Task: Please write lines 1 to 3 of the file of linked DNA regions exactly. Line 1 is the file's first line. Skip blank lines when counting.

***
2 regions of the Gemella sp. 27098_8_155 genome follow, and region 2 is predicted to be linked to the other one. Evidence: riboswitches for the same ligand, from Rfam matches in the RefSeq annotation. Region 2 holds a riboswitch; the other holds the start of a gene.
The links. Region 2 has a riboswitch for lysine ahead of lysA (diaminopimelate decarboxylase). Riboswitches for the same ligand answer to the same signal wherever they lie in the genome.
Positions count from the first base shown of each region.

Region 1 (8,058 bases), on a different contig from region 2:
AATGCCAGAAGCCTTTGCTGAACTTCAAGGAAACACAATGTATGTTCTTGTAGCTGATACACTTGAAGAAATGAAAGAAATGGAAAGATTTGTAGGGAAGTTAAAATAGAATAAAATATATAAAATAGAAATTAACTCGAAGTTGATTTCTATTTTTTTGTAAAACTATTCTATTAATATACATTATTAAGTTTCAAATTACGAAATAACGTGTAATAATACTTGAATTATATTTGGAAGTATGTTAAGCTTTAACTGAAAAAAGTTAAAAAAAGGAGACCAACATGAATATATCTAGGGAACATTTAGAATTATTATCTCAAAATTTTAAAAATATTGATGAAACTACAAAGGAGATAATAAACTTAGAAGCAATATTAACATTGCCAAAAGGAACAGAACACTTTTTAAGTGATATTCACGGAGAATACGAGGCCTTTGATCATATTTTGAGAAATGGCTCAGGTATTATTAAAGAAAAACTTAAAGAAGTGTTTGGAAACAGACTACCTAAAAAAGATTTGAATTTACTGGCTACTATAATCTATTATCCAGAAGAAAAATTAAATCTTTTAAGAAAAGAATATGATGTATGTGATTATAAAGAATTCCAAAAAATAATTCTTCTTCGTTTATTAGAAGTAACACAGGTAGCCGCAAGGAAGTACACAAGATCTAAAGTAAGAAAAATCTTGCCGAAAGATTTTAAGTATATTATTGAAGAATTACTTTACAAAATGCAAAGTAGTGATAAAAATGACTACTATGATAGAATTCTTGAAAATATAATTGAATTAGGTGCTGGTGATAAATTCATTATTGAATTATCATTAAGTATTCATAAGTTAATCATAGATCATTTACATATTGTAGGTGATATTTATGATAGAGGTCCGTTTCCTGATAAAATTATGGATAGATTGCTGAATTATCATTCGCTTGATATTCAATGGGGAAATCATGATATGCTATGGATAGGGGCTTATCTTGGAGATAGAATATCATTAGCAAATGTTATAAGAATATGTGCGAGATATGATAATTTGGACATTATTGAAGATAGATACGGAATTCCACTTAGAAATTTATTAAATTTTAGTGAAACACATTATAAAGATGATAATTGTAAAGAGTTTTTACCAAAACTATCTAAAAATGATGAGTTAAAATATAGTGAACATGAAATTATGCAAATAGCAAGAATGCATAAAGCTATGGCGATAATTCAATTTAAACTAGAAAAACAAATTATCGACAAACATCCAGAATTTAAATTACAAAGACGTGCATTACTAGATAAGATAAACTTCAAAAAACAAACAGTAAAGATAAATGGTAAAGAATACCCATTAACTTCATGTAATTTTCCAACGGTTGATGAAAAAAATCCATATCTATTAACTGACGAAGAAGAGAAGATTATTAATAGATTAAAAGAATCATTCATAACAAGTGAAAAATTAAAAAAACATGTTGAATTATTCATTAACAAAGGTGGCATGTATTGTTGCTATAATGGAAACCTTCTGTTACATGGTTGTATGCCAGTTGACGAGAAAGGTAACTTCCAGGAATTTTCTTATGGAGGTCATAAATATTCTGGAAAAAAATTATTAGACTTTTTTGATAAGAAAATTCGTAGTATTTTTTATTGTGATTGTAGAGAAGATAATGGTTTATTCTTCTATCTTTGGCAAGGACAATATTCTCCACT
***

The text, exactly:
2 regions of the Gemella sp. 27098_8_155 genome follow, and region 2 is predicted to be linked to the other one. Evidence: riboswitches for the same ligand, from Rfam matches in the RefSeq annotation. Region 2 holds a riboswitch; the other holds the start of a gene.
The links. Region 2 has a riboswitch for lysine ahead of lysA (diaminopimelate decarboxylase). Riboswitches for the same ligand answer to the same signal wherever they lie in the genome.
Positions count from the first base shown of each region.